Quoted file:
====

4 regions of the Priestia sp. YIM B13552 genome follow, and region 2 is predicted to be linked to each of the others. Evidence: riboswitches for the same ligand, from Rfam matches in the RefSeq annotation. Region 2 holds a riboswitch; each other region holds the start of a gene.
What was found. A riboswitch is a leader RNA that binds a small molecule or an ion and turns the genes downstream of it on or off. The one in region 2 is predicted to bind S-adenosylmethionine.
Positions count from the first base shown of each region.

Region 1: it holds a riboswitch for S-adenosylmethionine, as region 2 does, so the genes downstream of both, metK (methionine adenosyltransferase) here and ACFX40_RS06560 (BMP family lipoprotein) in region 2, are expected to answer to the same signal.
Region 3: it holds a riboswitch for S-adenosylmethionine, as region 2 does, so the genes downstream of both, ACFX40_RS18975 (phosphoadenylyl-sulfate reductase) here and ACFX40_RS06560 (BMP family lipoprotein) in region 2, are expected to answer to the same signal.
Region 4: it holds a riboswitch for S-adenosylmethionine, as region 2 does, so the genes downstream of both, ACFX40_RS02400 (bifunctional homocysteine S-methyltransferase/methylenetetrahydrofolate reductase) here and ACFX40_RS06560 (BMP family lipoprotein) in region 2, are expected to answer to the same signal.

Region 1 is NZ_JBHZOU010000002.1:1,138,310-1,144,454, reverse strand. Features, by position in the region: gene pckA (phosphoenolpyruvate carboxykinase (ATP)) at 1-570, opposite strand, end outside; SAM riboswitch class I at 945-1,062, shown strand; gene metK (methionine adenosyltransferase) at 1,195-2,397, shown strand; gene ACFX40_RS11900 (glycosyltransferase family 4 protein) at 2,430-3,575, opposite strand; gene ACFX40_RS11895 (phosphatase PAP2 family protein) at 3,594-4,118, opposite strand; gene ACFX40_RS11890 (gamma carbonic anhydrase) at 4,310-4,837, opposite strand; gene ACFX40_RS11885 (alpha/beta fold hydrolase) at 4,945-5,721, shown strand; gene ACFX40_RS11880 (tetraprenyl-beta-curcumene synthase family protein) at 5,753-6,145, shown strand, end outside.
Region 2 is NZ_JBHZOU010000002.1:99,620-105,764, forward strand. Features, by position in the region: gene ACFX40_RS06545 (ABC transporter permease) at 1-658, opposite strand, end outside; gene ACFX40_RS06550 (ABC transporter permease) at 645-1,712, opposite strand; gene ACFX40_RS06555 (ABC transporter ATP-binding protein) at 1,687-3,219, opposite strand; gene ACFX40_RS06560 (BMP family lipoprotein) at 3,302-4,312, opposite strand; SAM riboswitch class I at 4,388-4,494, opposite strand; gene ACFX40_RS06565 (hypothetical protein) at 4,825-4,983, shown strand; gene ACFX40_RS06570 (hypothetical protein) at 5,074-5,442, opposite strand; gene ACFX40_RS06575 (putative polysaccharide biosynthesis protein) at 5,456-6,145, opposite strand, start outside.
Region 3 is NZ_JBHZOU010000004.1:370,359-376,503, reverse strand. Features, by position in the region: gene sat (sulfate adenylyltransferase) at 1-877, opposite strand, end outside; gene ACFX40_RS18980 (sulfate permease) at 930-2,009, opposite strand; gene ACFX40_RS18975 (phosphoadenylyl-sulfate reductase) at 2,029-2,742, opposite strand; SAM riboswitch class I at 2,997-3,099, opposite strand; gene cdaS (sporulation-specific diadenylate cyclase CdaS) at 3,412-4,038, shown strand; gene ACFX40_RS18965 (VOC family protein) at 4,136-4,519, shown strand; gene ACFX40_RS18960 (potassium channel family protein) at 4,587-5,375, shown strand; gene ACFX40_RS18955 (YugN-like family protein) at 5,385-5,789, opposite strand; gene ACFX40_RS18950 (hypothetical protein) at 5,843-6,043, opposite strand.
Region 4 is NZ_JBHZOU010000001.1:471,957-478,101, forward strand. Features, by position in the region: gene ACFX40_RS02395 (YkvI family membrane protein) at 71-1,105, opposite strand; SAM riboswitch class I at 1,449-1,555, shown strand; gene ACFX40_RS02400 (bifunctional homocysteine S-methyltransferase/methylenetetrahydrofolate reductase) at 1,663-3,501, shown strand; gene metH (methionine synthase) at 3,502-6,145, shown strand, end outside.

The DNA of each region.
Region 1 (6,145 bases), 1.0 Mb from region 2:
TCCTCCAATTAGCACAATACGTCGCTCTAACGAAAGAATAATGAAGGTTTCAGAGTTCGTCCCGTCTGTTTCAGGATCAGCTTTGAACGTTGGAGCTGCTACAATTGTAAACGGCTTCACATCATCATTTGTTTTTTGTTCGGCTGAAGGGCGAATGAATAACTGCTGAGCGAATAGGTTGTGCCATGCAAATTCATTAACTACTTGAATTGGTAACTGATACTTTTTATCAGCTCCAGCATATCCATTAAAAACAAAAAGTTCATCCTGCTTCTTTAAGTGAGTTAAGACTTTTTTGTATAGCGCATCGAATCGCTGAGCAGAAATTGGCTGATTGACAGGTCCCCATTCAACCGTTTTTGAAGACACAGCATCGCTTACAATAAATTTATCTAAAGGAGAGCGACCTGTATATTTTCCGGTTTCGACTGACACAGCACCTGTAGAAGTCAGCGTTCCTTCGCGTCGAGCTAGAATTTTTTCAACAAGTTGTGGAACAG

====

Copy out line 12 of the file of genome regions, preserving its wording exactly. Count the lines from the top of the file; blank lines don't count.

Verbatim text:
Region 1 (6,145 bases), 1.0 Mb from region 2: